The recommended method for adding bromine or chlorine is to dip a bucket of warm water from your spa, then dissolve the sanitiser in the bucket. Turn your jets off then gently pour the bucket into your spa water. Allow the sanitiser to be absorbed into your water before turning your jets back on.

 

 

Can I use chlorine shock with bromine sanitiser

Yes you can, but not at the same time. First shock your spa with chlorine shock, then wait 30-45 minutes for the shock treatment to do it’s work and dissipate from your spa water. You can then add bromine sanitiser as you normally would.

 

Can I change my spa from bromine to chlorine?

Yes, to change your spa from bromine to chlorine, you will need to drain your spa water, thoroughly clean your spa shell and refill with clean water. Bromine can leave a residue on the surfaces of your spa and inside your pipes plumbing, so it is recommended to run a pipe degreaser through your spa before emptying, then thoroughly clean your spa before refilling and sanitising with chlorine.

You don’t want to switch back and forth between chlorine and bromine. Choose one and stick with it!

 

Chlorine vs Bromine vs Salt

Another sanitising option for your spa pool is to move to a saltwater system. A saltwater sanitising system uses a process of electrolysis to create a reaction with salt (NaCl) that is dissolved in your spa water. This reaction produces a natural form of chlorine (sodium hypochlorite) which sanitises your spa water.

Read our separate article that explains in more detail everything you need to know about saltwater spa sanitisers.

 

Bromine Tablets vs granules

If you do decide to use bromine in your spa, you should always use it in the granule form. Bromine tablets in a floating dispenser will not evenly sanitise your water, resulting in some pockets of water in your spa which are over sanitised and others that are not sanitised at all.

This can result in damage to some areas of your spa and plumbing with over sanitising or water that is unsafe due to it not being thoroughly disinfected.

Don't use bromine tablets in a floating dispenser in your spa! These do not sanitise evenly and can damage your spa shell or components.

 

Do saltwater spa pools have bromine or create it?

No, saltwater spa pools use a process of electrolysis to convert salt dissolved in water into hypochlorous acid which is a form of chlorine. The chlorine reacts with bacteria in your water to break it down.

You should never use bromine with a saltwater pool as it can react with the chlorine that is formed.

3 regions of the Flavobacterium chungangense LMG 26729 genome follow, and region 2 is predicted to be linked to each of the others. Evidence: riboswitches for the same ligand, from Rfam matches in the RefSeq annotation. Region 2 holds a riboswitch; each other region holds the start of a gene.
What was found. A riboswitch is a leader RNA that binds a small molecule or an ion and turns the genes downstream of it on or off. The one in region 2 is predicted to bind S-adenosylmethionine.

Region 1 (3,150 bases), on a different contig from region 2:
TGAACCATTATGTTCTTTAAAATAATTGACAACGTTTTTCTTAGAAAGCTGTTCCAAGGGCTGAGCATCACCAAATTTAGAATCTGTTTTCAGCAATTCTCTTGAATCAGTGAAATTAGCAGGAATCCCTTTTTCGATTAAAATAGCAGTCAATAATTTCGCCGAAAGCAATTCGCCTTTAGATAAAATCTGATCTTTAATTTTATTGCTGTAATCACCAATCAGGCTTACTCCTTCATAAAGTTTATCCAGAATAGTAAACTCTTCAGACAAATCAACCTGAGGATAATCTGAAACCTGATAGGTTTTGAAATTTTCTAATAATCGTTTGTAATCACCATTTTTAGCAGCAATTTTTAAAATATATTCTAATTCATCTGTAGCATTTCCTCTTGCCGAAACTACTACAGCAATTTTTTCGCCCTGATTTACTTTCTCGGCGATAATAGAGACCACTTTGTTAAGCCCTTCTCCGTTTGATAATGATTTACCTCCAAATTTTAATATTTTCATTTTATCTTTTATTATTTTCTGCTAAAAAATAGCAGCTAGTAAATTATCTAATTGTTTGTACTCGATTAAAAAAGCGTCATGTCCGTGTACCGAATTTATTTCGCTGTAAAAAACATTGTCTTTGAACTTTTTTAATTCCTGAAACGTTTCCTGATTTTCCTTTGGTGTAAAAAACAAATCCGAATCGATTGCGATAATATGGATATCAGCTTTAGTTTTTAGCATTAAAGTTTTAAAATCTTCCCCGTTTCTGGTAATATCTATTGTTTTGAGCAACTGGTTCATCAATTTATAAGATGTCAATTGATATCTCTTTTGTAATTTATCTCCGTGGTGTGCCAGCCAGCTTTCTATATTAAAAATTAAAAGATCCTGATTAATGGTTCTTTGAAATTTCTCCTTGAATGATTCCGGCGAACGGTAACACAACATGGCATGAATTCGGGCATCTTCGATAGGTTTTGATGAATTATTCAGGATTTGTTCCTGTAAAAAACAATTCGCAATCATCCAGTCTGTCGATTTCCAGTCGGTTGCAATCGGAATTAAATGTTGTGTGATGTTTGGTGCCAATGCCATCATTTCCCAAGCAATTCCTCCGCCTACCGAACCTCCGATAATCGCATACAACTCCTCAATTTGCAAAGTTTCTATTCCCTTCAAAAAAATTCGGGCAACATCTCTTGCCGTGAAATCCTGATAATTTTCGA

How much Bromine should I use in my spa?

We recommend that you follow the daily dosage recommended on the chemical labels. These recommended dosages have been approved by the APVMA as safe levels to ensure your water is treated effectively to kill bacteria and organisms, while also ensuring that the sanitiser levels do not get too high in your spa water for human comfort and safety.


Can I use bromine and chlorine together in my spa?

No, you cannot mix bromine and chlorine sanitiser together, or interchange back and forth between the two options. Mixing the two chemicals together can result in an exothermic reaction - (heat or even fire!)

 

What are the alternatives to bromine?

There are products that have a blend of chlorine (sodium dichlor) and bromide salts. This product provides all the benefits of bromine as a sanitiser and the effectiveness of chlorine in one product. These two products are the Spa Store Chlorine and BioGuard Armour. 

 

 

 
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Note that the bromide salts are in a different state to bromine sanitiser, so there is no danger of a reaction between chlorine and the bromide salts.

The chlorine component of these products acts quickly and powerfully to oxidise bacteria and organic matter in your spa water. When the chlorine has finished disinfecting your spa water, it dissipates quickly.

The bromide salts are longer-lasting in warmer temperatures and stay in your water in an inactive form and are re-activated by ozone. 

These products offer the best of both worlds with the power and efficiency of chlorine and the long-lasting effectiveness of bromine.

 

What is ionising vs oxidising

Oxidising is the process that chlorine uses to kill bacteria in water. When chlorine is added to water it forms hypochlorous acid, which attacks bacteria cell walls, breaking them down.

Bromine sanitises your spa water by ionising bacteria. This process changes the chemical formation of bacteria and microorganisms, breaking them down by forcing apart the chemical bonds that hold them together.

 

Can I use bromine with Nature 2 Spa minerals?

No you cannot use bromine with the Nature 2 Spa system. Bromine will react with the silver ions inactivating them so they won’t operate properly to sanitise your water. In addition, you may find a sticky residue forming around the Nature 2 Spa stick and cloudiness in your water.

 

Summary

Hopefully, by now you have a clear understanding of the difference between chlorine and bromine spa sanitiser, enabling you to make an informed decision on which is best for you and your family.

 

Got more questions? 

Talk to us on live chat, or email us your spa chemical questions and we'll be happy to help!